Chronic Poverty

 Posted by on 7 September 2005 at 10:58 pm  Uncategorized
Sep 072005

Last night, I read the Washington Post article “Living Paycheck to Paycheck Made Leaving Impossible.” It described the plight of various impoverished New Orleans residents unable to gather the funds necessary to evacuate before Katrina hit. (Paul linked to the article from his recent post on The Plight of the Poor in America, but I found it from another source.)

Today, while searching for some comments on the status of rights in emergencies, I found this timely gem from Ayn Rand in the essay “The Inverted Moral Priorities”:

Except for short periods of unforeseeable emergency, a rational person cannot stand living hand-to-mouth. No matter what his income, he saves some part of it, large or small–because he knows that his life is not confined to the immediate moment, that he has to plan ahead, and that savings are his means of control over his life: savings are his badge of independence and his door to the future–if he is to have a future.

Project fully and concretely what a hand-to-mouth existence would be like. Assume that you have a job which takes care of your immediate physical needs (food, clothing and shelter), but nothing more: you consume everything you earn. Without the possibility of saving, you would live in a state of chronic terror: terror of losing your job and terror of sudden illness. (Never mind unemployment insurance and Medicaid: insurance is a form of saving, and compulsory savings leave you at the mercy of the government.) Could you look for a better job? No–because you have no reserves to carry you a single day. Could you go to school to learn a new skill? No–because this takes savings. Could you plan to buy a car? No–this takes savings. Could you plan to buy a home of your own? No–this takes an enormous amount of savings over a long period of time. Could you plan an unusual vacation, such as a trip to Europe? No, nor any kind of vacation–a vacation takes savings. Could you go to a movie, a theater, a concert? No–this takes savings. Could you buy a book, a phonograph record, a print for your bare walls? No–these take savings. If you have a family, could you send your children through college? No–this takes a small fortune in savings. If you are single, could you get married? No–you have no way to increase your income. If you are an aspiring young writer or artist, could you hold a job, and skimp and go hungry and deny yourself everything–in order to buy time to write or paint? Forget it.

Would you care to go on living in such conditions? Since you are a person able to read, the answer is: No. Yet this is the state to which today’s intellectual leaders (who are led by the egalitarians) wish to reduce you.

Worse, it’s the state that thousands upon thousands of people voluntarily inflict upon themselves by their own bad choices over the whole of their lives. Probably the most fundamental cause is the widespread adoption and strict enforcement of an egalitarian ethic, as described in All Our Kin, a landmark anthropological study of an black ghetto community. In that egalitarian system, any influx of wealth, whether in the form of money or goods, is quickly (if grudgingly) distributed through the family network. This redistribution helps smooth the daily ups and downs of poverty — but at the cost of preserving the poverty itself, since no one can possibly accumulate any wealth. This system does not spring from ignorance or stupidity: the alternative of “hoarding” wealth to climb out of this grinding poverty is both widely known and bitterly resented.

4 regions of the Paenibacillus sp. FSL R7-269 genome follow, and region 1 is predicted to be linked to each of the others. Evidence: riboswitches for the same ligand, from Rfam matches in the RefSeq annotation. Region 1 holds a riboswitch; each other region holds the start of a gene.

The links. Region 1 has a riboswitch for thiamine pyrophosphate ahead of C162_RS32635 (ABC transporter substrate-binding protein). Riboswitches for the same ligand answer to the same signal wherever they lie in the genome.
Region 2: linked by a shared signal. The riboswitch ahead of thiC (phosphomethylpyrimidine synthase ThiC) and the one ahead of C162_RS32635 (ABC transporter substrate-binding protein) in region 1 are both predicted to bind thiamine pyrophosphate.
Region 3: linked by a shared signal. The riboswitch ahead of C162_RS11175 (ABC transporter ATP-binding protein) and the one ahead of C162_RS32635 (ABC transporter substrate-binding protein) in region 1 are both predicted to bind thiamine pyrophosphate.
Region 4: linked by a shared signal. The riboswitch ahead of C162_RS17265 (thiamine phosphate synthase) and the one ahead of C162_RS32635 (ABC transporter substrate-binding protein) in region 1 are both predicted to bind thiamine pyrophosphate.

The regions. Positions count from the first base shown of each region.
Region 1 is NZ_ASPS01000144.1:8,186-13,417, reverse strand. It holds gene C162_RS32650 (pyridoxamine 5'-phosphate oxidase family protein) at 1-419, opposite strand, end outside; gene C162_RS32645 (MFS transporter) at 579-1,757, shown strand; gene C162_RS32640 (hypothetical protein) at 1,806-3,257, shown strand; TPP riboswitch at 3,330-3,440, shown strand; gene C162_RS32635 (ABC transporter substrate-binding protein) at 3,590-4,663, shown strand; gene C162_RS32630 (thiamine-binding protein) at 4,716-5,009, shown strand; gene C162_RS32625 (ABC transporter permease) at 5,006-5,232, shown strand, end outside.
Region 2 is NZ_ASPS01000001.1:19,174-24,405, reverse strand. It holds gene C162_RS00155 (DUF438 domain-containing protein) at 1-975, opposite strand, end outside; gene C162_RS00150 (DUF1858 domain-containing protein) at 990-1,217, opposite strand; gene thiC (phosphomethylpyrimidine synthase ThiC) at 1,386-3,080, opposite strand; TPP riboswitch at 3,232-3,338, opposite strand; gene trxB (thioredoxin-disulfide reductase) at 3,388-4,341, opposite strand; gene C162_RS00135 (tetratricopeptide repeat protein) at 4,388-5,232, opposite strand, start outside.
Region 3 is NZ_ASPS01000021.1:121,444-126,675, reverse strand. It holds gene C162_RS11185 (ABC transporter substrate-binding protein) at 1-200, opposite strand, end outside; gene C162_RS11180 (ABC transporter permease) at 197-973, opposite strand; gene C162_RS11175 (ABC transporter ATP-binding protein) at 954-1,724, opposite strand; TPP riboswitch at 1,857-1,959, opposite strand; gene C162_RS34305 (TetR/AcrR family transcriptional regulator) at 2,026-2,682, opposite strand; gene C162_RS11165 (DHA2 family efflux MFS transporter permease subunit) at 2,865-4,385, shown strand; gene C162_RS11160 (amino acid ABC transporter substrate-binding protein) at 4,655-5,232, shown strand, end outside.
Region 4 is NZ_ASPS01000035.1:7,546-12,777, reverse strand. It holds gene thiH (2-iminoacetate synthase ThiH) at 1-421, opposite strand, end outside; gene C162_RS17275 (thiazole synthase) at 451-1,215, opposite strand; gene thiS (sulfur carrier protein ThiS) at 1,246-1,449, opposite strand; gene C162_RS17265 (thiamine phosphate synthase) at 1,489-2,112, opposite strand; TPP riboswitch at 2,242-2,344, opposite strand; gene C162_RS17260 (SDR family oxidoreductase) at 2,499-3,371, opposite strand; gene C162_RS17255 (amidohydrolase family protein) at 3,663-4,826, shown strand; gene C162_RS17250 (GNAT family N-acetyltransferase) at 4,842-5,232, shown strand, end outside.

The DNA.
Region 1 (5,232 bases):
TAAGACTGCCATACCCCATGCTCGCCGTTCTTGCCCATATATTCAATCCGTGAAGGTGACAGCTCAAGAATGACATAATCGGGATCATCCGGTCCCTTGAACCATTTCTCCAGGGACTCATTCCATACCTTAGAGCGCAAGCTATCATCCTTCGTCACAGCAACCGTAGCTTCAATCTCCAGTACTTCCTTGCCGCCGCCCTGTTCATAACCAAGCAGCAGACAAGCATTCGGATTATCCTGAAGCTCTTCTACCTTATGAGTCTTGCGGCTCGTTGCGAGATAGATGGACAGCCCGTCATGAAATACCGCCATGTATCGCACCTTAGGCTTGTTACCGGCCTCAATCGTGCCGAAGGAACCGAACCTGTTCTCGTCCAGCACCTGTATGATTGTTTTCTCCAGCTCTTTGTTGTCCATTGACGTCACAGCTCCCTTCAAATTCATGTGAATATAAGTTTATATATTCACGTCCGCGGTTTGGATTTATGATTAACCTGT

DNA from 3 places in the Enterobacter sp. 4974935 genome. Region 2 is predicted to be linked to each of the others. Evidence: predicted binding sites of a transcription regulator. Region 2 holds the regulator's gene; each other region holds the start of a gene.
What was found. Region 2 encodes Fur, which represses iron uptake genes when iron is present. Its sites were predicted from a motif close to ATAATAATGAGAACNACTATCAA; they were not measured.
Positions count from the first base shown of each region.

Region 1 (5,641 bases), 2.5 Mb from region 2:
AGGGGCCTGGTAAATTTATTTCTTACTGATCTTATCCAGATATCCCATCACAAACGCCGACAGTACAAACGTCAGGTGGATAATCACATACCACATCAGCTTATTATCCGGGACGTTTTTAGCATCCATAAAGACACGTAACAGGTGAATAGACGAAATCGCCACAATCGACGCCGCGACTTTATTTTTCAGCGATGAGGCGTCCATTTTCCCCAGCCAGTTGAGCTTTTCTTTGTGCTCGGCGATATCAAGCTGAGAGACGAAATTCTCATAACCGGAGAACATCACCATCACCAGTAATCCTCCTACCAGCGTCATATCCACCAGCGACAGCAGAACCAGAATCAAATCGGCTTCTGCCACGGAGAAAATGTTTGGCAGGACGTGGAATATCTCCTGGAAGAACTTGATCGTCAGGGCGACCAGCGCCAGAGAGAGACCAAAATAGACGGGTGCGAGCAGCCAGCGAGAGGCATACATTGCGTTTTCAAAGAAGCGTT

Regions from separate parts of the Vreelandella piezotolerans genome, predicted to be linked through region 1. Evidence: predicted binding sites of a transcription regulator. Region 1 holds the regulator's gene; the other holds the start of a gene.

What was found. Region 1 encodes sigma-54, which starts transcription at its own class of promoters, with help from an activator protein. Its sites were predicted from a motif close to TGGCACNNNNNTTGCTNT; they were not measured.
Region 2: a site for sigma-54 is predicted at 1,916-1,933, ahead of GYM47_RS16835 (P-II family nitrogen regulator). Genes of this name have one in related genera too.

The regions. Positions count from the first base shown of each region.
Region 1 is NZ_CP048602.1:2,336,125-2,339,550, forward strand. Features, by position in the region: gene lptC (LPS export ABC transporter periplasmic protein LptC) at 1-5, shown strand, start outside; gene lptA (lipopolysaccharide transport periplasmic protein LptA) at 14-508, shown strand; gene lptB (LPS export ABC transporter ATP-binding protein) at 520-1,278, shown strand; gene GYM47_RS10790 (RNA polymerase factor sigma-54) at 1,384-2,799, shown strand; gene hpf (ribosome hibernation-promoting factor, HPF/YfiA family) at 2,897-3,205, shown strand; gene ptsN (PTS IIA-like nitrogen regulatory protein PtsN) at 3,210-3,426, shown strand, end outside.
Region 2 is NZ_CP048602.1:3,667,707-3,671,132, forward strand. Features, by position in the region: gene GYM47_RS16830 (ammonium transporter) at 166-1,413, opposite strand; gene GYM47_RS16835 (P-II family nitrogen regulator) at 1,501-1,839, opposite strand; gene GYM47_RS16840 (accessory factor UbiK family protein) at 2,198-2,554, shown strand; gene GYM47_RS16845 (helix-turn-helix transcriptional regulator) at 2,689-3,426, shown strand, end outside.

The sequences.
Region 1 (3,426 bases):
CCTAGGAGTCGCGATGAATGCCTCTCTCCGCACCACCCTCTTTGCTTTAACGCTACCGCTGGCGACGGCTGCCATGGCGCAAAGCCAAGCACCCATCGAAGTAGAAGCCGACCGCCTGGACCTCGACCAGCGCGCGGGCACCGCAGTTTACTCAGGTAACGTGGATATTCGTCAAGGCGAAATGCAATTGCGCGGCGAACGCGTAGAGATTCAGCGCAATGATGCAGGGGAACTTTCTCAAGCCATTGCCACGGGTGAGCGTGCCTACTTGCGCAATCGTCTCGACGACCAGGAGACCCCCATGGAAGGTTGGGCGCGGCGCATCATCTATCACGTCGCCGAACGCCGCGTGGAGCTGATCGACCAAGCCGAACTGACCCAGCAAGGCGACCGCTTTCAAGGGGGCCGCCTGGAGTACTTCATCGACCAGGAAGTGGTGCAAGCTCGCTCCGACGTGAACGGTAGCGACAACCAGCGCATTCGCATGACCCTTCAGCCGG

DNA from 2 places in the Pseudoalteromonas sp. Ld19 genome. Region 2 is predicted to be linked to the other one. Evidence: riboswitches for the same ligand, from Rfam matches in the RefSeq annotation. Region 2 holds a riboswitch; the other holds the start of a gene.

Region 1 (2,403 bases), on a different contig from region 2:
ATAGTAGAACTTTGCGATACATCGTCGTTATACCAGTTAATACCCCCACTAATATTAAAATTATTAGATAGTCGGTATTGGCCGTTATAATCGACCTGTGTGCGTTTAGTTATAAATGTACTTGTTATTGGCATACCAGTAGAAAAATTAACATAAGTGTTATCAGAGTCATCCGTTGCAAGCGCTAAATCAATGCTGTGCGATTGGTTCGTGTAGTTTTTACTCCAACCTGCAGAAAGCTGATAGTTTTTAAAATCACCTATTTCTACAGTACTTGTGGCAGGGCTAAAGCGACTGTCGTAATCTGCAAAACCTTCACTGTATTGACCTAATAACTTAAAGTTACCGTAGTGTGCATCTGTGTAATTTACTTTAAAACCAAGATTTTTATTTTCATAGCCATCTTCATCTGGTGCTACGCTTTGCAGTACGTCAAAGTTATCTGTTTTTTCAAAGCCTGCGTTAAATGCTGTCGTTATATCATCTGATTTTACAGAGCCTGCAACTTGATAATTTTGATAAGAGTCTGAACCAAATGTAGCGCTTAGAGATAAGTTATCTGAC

Such is the degrading life to which the chronically poor voluntary submit themselves. The unsurprising consequence of their incompetence in the basic task of living is the incapacity to perform even the simple task of removing themselves from a dangerous city given adequate warning of impending disaster. And for that, we are apparently supposed to feel pity, if not guilt!

(Just to be clear, I’m not speaking of people who choose to live within modest financial means, thanks to their own careful and prudent planning. Although they may live their whole lives on a small income, they are never poor. Such people deserve respect, if not admiration. Nor I am speaking of responsible people temporarily thrown into financial dire straights by unaccountable calamity. Although they may be poor for a while, they are not poor for long. Such people deserve pity, and perhaps benevolent assistance.)

Aristotle suggests the proper approach to such voluntary poverty in his discussion of moral responsibility in Book III of the Nicomachean Ethics, most explicitly in his discussion of vices of the body:

But not only are the vices of the soul voluntary, but those of the body also for some men, whom we accordingly blame; while no one blames those who are ugly by nature, we blame those who are so owing to want of exercise and care. So it is, too, with respect to weakness and infirmity; no one would reproach a man blind from birth or by disease or from a blow, but rather pity him, while every one would blame a man who was blind from drunkenness or some other form of self-indulgence. Of vices of the body, then, those in our own power are blamed, those not in our power are not. And if this be so, in the other cases also the vices that are blamed must be in our own power.

If a person who chooses to live poorly ends up desperately impoverished, that’s not misfortune. It’s justice.

Suffusion theme by Sayontan Sinha